I’ll never forget one Christmas when my maternal grandmother, Granny Whiting, stayed with us over the holidays. Mom and Granny attended the midnight church service while Dad stayed home with me and my younger siblings. They didn’t arrive home until after 1:00 a.m., so it was late by the time they went to bed.
We kids always rose early on Christmas mornings and snuck down to the Christmas tree while our parents slept. But that year things unfolded a little differently. At around three in the morning, Granny woke up my younger brother Harry and me. Perhaps, after attending church at midnight, she had never fallen asleep.
Granny Whiting was a staunch Englishwoman. Prim and proper, she did no wrong, and truth be known, she never wanted to do wrong. I’m not really sure why Granny wanted to break the rules that time, but the three of us slithered down the stairs into the living room.
“We have to be quiet,” Granny whispered. “We don’t want to wake the others.”
One of us plugged in the tree lights and the bountiful tree glowed, creating shadows in the room. Silver icicles, hanging from the spreading branches, sparkled like a kaleidoscope as they picked up the colors of the bulbs. Below the genuine pine branches was an expanse of gaily wrapped gifts of all shapes and sizes.
“Let’s look,” Granny whispered with excitement. Then, gathering her nightgown, she leaned into the gifts. “Cathy, do you see one for you?”
“Not yet,” I said.
“I can’t find one for me either,” she moaned. “Harry, do you?”
Like co-conspirators, the three of us rooted through the gifts. We were careful to whisper, for Mom and Dad’s bedroom was at the top of the stairs of our split-level house. We didn’t want to wake our parents, nor did we want to wake our siblings who would be too little to remain silent.
We were soon fully involved in our escapade, searching for our names on gift tags. Once we found one of our gifts, we proudly showed it to the others and tried to guess its contents. When curiosity overtook us, we tore off a bit of wrapping paper to peek inside. Granny had as much fun as we did.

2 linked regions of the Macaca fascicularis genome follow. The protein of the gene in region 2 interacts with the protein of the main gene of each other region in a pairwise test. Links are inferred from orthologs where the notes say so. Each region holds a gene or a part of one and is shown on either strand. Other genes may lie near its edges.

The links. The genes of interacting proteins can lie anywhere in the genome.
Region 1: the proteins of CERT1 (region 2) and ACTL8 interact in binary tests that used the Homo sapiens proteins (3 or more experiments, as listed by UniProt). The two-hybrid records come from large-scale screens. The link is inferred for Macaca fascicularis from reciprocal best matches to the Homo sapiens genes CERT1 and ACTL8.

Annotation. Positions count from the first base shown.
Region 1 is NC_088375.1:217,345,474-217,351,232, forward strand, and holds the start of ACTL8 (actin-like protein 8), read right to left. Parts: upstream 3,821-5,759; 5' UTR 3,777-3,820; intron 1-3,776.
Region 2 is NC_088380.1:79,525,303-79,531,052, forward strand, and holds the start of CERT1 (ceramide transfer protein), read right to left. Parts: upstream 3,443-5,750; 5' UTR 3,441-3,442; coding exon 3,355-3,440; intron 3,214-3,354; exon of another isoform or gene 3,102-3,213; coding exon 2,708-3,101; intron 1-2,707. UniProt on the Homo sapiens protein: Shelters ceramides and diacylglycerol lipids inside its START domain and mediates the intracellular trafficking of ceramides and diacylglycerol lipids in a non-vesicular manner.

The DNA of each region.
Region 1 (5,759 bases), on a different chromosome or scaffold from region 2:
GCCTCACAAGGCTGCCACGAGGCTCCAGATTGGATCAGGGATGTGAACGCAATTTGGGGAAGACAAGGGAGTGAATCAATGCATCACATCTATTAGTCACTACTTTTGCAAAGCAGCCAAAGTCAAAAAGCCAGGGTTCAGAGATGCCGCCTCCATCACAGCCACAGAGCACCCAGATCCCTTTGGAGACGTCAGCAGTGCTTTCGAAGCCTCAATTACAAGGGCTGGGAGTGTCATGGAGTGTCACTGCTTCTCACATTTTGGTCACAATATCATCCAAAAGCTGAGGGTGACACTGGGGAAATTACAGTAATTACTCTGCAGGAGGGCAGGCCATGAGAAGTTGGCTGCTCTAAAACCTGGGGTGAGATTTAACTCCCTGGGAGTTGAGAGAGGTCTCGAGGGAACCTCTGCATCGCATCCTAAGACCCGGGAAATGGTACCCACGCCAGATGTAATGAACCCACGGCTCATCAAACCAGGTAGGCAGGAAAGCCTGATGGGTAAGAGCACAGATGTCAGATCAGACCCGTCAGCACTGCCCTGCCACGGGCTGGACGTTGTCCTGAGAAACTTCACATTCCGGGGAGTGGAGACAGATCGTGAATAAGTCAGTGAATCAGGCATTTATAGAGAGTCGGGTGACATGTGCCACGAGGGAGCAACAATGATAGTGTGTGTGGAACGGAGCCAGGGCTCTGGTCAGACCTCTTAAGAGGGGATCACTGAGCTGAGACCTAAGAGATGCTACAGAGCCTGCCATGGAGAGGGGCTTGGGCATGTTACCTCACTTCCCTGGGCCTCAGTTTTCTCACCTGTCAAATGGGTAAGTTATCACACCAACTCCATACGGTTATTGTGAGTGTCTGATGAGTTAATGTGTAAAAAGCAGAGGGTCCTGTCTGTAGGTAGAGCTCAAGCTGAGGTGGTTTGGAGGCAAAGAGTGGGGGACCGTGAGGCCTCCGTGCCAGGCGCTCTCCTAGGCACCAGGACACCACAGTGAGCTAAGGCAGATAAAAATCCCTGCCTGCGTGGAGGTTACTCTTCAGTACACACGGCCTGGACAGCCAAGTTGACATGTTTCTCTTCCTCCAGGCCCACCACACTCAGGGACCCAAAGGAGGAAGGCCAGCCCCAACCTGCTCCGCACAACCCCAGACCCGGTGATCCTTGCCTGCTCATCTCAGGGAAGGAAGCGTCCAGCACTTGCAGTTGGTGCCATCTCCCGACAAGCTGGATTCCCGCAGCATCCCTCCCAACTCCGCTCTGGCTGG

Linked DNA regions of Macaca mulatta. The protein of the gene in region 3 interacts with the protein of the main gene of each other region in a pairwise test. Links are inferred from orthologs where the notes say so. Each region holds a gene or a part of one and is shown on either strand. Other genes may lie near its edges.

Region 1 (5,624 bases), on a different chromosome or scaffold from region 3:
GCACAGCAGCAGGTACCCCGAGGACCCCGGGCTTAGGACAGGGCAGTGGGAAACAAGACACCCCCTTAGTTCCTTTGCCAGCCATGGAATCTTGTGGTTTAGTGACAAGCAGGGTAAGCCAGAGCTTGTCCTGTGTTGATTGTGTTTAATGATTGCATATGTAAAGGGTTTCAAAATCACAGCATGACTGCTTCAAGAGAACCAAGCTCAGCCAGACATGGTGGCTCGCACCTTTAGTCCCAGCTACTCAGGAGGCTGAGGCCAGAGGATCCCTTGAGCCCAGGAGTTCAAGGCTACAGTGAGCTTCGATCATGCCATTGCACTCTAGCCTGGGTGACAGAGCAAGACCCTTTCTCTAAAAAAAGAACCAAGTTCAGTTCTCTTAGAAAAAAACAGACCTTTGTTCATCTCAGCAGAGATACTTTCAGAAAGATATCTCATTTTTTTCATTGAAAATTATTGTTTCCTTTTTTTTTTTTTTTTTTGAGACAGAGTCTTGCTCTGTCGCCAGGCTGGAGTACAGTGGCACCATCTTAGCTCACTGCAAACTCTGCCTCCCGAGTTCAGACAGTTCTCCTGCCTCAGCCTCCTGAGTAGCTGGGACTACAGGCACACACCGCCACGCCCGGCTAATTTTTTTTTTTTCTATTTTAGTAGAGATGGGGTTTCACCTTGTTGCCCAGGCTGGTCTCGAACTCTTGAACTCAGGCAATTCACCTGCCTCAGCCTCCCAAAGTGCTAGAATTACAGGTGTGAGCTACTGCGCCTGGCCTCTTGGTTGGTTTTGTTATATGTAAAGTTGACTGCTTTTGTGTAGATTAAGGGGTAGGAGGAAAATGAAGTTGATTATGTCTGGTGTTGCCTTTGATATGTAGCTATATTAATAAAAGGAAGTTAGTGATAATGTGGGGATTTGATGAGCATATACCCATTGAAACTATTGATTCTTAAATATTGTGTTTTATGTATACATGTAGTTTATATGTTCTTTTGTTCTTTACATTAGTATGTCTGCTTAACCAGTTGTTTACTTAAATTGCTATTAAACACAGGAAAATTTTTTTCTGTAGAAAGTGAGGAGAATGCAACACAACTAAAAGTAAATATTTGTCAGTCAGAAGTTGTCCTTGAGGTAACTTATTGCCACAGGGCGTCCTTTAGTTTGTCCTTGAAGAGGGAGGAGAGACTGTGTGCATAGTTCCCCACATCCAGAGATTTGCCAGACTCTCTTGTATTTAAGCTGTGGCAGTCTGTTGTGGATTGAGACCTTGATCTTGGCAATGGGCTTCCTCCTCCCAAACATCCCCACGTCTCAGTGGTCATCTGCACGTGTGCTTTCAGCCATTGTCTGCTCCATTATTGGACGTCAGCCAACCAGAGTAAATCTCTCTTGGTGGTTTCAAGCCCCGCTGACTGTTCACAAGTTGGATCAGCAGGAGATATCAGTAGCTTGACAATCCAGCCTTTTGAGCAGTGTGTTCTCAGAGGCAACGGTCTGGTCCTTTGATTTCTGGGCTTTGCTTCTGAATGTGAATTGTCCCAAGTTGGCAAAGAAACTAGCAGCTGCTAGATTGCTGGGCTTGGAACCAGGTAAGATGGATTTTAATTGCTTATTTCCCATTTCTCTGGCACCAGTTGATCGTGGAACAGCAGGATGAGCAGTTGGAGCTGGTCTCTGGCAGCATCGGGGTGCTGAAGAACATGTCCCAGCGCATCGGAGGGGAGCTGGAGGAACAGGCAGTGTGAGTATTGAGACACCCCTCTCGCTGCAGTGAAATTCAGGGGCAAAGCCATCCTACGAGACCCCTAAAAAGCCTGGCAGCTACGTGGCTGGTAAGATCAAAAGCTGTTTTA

Suddenly, out of nowhere, a voice bellowed, “Get back to bed!” There was a pause. “And that means you, too, Mother!” The voice belonged to my mother, and she sounded angry.
Before Harry and I had a chance to move, Granny had dropped whatever gift she held, jumped up, and bolted away, her flowing white nightgown ethereal like a ghost floating up the dark stairs. Harry and I remained by the tree, staring at each other, wondering what had just transpired and how Granny had disappeared so quickly.
“Get back to bed!” Mom bellowed again.
As had Granny before us, Harry and I scrambled up the stairs, breathing a sigh of relief when we reached our beds.
The next morning there was lots of laughter when, at a more presentable hour, our entire family gathered around the tree. Granny, Harry, and I giggled as we recalled our middle-of-the-night caper.
I’ll never forget that episode and how in the middle of the night our straight-laced grandmother became a child, how she instigated an adventure, how my mother had scared her, and how she got all three of us into trouble. For Mom blamed her, of course. Granny was certainly old enough to know better.
Bad, bad Granny!
Cathy’s writings have been published in many print and online publications. She has published several short story collections, books of poetry, and children’s picture books. Her first novel, Wolves Don’t Knock, was released in 2018. The sequel, Mister Wolfe, is in the works. Cathy lives in Halifax, Nova Scotia.
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